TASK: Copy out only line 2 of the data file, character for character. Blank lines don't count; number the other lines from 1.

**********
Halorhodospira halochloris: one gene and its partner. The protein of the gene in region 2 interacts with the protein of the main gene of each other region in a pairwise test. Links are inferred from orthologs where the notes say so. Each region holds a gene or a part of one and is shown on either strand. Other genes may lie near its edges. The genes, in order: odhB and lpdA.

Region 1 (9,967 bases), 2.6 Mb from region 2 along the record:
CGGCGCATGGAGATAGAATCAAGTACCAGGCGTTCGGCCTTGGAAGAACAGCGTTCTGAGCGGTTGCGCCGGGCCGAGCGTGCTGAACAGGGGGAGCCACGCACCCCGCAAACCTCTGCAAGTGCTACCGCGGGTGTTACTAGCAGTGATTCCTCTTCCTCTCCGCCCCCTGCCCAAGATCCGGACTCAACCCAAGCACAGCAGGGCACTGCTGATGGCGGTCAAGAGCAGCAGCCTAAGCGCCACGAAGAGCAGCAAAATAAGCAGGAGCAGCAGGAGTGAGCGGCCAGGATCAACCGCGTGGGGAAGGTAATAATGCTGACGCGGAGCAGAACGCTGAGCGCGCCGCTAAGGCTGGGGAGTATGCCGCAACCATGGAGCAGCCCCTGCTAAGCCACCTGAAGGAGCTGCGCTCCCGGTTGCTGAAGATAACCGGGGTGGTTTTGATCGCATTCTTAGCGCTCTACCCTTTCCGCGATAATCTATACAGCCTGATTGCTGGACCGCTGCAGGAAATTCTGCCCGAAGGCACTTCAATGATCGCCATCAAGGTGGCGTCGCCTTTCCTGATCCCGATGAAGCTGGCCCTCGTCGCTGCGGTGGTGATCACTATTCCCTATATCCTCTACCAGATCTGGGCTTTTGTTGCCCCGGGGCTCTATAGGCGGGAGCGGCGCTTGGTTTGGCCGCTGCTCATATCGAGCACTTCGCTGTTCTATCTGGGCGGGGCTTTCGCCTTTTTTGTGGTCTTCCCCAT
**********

Region 1 (9,967 bases), 2.6 Mb from region 2 along the record: